How to make macaroni cheese

You’d think everyone would know how to make macaroni cheese wouldn’t you? Not so. In fact for a lot of British people it wasn’t a dish they grew up with, unless it came out of a Heinz tin. However, it’s gained cult status in recent years and never fails to get oohs and ahhs, so it’s well worth knowing how to make it simply and unctuously.

Macaroni cheese, or Mac ‘n’ cheese to call it it’s American name, is a real comfort food, it’s all about the creaminess and cheesiness, it has no sides to it.

It’s something to eat every now and then rather than every week but that just makes it taste even better.

Prep: 10 mins
Cook: 40 mins
Servings: 2-3

Ingredients

  • 200g of macaroni
  • 750ml of whole milk
  • 50g plain flour
  • 2 tbsp of butter
  • 175g of extra mature cheddar
  • 100g Gruyere
  • 125g mozzarella
  • 1 level teaspoon of Dijon mustard
  • sea salt
  • sourdough breadcrumbs

Instructions

Cook the macaroni in a large pan of salted boiling water until ‘al dente’.

Meanwhile make the sauce by melting the butter in a saucepan then adding the flour and using a small hand whisk to form a paste. Cook that over a medium heat for a minute or two then add the mustard and milk, whisking all the time. Now stir with a wooden spoon until the sauce thickens.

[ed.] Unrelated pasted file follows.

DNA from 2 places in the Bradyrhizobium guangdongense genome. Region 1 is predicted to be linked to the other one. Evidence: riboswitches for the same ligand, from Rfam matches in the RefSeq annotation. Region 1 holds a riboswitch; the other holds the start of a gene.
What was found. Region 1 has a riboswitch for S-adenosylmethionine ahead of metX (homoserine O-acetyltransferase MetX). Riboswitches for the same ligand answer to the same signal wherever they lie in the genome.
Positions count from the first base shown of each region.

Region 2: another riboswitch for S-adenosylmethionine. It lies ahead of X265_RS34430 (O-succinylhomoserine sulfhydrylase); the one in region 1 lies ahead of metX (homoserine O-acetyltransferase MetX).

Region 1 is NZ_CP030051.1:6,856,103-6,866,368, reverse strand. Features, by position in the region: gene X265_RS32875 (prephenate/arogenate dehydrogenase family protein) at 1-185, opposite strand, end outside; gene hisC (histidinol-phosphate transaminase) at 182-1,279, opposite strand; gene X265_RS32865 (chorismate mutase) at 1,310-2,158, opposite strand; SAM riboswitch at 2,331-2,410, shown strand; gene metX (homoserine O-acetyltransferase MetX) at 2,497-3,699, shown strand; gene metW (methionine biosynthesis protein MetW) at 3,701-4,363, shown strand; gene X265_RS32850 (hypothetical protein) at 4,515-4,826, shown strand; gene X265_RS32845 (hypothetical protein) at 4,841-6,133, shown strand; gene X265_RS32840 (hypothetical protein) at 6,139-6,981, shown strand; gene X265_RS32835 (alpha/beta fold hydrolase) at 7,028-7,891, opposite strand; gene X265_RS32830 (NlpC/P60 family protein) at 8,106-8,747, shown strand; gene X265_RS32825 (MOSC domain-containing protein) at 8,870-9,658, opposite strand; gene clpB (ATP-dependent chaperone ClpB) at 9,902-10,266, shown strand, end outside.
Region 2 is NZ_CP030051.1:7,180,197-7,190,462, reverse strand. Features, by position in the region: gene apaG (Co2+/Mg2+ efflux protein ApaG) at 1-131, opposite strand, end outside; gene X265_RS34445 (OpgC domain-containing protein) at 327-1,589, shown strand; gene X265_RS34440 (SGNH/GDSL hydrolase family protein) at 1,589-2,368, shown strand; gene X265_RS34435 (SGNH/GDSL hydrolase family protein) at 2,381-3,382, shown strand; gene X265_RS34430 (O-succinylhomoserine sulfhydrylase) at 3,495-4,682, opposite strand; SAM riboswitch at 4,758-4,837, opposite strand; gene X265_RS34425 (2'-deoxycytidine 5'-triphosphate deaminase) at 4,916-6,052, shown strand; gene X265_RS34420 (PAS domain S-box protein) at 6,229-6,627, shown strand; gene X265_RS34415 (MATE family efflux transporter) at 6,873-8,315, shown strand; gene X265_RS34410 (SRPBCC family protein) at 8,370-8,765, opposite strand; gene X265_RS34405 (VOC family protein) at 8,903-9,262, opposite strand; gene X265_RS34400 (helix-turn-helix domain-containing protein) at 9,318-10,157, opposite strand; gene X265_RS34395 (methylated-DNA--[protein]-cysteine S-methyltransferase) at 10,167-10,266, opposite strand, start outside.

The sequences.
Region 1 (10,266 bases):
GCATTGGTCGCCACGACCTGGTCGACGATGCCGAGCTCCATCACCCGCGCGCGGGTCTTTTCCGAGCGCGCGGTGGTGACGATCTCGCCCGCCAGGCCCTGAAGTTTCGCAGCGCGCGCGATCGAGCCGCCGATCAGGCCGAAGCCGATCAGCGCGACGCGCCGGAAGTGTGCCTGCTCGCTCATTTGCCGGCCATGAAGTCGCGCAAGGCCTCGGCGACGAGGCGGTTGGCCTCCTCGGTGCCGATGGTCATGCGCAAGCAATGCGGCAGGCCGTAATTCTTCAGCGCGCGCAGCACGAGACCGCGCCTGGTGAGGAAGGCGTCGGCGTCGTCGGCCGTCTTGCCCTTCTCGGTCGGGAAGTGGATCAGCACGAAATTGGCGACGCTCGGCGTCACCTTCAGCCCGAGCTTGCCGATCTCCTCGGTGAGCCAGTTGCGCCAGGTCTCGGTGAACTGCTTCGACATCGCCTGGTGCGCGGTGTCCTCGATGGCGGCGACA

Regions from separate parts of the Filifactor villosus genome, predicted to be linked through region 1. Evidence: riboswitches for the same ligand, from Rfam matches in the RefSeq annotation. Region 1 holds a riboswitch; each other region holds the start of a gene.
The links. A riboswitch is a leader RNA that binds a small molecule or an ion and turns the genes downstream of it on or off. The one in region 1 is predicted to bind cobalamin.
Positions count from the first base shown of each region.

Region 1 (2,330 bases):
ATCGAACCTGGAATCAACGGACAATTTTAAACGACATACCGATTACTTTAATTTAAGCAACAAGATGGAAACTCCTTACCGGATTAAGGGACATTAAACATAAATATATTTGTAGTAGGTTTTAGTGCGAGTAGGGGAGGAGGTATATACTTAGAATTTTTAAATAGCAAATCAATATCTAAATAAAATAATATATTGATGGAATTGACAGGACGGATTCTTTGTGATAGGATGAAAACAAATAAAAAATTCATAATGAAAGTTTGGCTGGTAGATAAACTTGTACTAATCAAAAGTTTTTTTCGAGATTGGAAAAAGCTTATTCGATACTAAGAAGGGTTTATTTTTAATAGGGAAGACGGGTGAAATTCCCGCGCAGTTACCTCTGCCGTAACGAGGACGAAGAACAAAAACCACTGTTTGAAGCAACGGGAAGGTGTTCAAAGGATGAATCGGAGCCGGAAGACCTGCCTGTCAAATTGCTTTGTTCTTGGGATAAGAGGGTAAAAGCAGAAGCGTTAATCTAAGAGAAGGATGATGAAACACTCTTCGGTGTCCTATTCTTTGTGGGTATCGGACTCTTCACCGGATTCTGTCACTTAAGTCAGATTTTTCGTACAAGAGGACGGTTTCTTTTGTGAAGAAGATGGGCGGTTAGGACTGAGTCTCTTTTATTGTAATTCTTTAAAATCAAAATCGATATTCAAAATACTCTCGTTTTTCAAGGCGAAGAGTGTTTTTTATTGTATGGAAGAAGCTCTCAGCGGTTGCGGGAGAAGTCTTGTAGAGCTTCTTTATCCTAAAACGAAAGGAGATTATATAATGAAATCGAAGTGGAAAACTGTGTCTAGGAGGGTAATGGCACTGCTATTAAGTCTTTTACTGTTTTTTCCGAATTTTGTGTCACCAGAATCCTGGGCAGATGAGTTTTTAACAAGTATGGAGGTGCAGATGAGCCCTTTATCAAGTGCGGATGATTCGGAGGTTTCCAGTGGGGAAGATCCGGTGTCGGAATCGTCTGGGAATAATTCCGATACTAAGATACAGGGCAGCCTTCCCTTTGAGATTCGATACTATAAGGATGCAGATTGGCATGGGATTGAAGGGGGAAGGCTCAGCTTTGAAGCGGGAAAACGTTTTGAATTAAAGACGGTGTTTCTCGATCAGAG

Add all the cheese plus a pinch of sea salt to taste, stir until the cheese has fully melted.

Combine the drained pasta and sauce and pour into an ovenproof dish, top with some more cheese and the breadcrumbs.

Bake at 190 degrees centigrade for around 25 mins. Don’t bake for too long or the sauce will all disappear into the pasta.

Serve with a crisp salad.

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Portion Guidelines

Instead of living with the bore of weighing food, counting points or calories and tapping everything you eat into a phone you can use nature’s custom-designed tool – your hands!

Nutrition Info

Cheese

Cheese is not only gorgeous to eat but provides some important nutrients including phosphorus, calcium and vitamin B12. Phosphorus forms part of every one of our cells, so is pretty important! It’s actually quite abundant in the diet so you don’t have to OD on cheese – sorry 🙂

Calcium is not only good for teeth and bones but helps to balance the PH of the blood as well as assisting with nerve signals and muscle function. B12 performs a lot of functions but its main claim to fame is red blood cell production.

The pasta provides carbohydrate for energy, so this is perfect the night before or just after hard exercise.

You are the cheese to my macaroni.

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